"We can trace a pathway from colonization to hepatitis C. We look at colonialism as a risk factor, but we should also look at colonialism as part of the intervention," she noted.

For this reason, trauma-informed care is extremely important, King said.

Indigenous Heritage Is Not a Risk Factor

It is important to stop stigmatizing and to dispel the idea that being indigenous makes you part of a high-risk population for hepatitis C. "We don't group other populations with circumstances or behavior," said Sadeem Fayed, a graduate student at Simon Fraser University in Burnaby, British Columbia, who works with King.

High-risk groups for hepatitis C include people who inject drugs, men who have sex with men, and people with experience in the federal or provincial prison system. "Indigenous is not a grouping factor," she said, adding that indigenous people are members of all these groups.

Fayed went on to describe the concept of "two-eyed seeing."

The idea is to see with one eye the strengths of indigenous ways of knowing, and to see with the other eye the strengths of Western ways of knowing.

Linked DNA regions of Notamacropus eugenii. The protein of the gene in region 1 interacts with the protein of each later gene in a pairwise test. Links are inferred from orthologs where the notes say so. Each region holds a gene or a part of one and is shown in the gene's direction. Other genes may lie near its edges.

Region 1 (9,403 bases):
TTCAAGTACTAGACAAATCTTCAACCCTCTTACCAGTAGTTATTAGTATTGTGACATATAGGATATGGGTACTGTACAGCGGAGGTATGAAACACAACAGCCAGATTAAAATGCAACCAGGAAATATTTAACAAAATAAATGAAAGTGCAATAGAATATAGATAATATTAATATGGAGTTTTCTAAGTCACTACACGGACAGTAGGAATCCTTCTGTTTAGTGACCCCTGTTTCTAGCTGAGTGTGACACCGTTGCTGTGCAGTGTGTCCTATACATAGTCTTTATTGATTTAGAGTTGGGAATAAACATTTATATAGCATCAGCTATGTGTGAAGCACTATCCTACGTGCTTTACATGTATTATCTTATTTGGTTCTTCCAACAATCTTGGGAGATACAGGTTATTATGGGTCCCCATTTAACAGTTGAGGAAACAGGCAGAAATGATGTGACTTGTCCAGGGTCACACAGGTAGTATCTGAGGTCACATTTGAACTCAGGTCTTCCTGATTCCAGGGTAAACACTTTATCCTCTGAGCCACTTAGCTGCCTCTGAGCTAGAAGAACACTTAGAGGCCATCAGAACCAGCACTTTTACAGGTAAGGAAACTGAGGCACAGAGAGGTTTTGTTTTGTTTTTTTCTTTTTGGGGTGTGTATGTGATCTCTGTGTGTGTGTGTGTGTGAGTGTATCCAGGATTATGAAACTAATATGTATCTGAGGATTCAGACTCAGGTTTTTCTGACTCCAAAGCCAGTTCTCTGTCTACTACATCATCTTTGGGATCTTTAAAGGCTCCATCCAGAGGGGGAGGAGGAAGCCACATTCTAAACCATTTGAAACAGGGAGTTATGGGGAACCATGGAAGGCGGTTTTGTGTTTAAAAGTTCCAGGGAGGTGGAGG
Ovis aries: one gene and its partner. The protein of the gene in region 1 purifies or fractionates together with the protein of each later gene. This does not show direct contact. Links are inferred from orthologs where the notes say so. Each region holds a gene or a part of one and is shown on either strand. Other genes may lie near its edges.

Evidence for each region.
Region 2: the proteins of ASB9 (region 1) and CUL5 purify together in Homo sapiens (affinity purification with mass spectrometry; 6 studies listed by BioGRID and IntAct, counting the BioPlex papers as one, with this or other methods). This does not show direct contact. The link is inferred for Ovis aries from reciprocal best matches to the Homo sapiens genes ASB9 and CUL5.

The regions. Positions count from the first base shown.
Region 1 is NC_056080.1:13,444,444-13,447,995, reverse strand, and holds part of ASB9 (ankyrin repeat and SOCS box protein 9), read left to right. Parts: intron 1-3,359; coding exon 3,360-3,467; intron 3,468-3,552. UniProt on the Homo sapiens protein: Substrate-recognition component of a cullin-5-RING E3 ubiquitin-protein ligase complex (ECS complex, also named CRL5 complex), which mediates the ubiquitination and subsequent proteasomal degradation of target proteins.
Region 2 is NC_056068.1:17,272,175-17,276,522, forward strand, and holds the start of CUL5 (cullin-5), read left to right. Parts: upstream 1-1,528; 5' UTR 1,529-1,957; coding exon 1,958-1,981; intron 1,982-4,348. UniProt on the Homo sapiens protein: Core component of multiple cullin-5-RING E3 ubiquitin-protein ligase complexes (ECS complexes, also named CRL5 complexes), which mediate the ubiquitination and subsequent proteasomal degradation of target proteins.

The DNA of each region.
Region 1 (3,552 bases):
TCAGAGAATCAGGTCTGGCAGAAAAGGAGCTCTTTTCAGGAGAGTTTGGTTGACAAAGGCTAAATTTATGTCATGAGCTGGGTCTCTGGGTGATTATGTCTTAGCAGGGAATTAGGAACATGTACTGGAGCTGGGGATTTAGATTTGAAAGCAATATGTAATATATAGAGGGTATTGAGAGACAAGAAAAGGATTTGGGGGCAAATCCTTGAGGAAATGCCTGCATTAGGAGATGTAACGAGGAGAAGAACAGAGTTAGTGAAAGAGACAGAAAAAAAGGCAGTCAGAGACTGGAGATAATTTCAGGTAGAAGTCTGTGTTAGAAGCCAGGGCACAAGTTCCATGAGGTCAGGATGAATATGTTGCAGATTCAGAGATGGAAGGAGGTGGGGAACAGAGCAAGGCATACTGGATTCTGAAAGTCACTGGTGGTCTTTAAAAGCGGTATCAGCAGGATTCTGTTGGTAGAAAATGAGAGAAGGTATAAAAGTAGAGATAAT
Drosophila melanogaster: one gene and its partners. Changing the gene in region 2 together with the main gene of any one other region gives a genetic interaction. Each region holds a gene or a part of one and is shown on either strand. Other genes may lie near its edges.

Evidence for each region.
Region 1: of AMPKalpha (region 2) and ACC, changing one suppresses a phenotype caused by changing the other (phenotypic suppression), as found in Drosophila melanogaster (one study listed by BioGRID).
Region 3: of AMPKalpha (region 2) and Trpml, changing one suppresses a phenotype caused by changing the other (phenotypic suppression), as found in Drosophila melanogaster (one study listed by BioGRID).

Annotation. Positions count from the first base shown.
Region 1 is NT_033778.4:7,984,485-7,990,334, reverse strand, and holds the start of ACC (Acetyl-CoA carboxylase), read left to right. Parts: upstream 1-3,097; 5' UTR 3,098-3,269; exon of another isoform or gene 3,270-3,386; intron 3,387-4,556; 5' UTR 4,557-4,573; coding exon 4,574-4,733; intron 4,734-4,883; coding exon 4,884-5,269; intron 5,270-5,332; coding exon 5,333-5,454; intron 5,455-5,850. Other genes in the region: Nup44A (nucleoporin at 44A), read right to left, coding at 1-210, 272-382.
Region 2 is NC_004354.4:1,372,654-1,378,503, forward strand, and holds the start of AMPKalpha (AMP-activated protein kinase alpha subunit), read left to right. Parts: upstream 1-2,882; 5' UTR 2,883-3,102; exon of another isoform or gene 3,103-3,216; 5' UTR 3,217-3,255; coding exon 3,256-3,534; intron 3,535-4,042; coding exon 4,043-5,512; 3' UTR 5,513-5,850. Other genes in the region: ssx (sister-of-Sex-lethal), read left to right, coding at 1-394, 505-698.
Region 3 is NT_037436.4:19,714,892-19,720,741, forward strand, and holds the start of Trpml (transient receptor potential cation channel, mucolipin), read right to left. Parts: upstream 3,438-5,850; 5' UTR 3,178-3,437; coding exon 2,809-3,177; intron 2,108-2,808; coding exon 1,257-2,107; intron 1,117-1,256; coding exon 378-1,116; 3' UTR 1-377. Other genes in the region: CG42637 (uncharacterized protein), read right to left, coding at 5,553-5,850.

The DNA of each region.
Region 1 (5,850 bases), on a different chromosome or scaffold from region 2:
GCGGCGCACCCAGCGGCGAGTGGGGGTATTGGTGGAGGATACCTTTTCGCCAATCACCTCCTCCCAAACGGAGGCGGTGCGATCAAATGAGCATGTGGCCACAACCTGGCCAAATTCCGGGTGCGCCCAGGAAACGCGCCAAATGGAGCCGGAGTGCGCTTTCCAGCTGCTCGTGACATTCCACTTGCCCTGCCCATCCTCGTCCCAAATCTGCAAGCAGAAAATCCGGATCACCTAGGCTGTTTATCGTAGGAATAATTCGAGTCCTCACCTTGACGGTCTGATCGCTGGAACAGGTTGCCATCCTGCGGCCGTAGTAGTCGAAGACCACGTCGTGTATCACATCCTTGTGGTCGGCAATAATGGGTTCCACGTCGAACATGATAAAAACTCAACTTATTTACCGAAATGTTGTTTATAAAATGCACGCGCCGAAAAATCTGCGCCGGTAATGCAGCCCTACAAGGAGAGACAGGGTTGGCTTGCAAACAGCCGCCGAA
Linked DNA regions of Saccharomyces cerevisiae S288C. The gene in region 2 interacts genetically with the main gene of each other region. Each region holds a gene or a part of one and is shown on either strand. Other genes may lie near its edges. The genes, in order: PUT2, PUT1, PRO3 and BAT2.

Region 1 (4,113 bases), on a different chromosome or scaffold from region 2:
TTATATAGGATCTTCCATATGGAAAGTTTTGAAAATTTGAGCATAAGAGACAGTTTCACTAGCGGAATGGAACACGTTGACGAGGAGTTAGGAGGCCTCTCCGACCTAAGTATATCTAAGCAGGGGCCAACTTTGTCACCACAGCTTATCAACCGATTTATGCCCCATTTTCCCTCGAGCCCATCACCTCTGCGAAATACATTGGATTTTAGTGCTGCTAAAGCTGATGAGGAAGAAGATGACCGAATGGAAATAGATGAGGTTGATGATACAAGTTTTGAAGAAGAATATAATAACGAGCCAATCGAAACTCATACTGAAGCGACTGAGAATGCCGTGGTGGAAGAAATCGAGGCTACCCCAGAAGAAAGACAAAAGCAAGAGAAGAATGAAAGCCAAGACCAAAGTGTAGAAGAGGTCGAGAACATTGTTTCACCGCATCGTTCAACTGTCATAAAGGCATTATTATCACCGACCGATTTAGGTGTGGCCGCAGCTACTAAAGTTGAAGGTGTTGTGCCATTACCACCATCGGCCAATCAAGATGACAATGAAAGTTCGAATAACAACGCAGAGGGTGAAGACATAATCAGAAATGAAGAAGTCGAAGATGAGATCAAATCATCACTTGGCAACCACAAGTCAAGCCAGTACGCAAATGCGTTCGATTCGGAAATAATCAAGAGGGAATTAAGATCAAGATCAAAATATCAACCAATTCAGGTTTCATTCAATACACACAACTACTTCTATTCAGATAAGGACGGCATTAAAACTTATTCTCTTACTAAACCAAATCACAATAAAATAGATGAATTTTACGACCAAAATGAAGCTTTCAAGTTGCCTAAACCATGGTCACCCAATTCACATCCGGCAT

"The first step is balance, leveling the research field, developing an indigenous eye. The second step is partnership," she explained.

The Blueprint to Inform Hepatitis C Elimination Efforts in Canada recommends that approaches to address hepatitis C be "Indigenous-led, multidisciplinary (including shared care models that bring together Indigenous and Western approaches to health), and rooted in addressing Indigenous determinants of health (e.g., racism, social exclusion)."

Fayed said she agrees. When looking at health in these communities, it is important to "look at severe and complex intergenerational trauma" and incorporate indigenous healing systems.

A Healing Collaboration

Understanding the indigenous approach to healing proved to be vital for the Centre hospitalier de l'Université de Montréal (CHUM) addiction clinic. For years, indigenous people who presented for treatment at the clinic often left early and rarely returned.

"They were not receptive to accessing our services and, when they did, they came at later stages of illness and left against medical advice, often angry or frustrated with the healthcare system," said Stéphanie Marsan, MD, director of the addiction medicine specialty program at CHUM.

"Our team was frustrated that we were not able to better connect with them," she told Medscape Medical News.

But the relationship between the CHUM team and indigenous people with addiction issues changed in 2015, with the help of Curtis Nelson, executive director of the Onen’tó:kon Healing Lodge, an inpatient treatment center that provides a trauma-focused and culture-based program for indigenous people in Kanesatake, a Mohawk settlement just outside Montreal.

Nelson proposed a collaboration and "we jumped at the chance to work together," Marsan explained.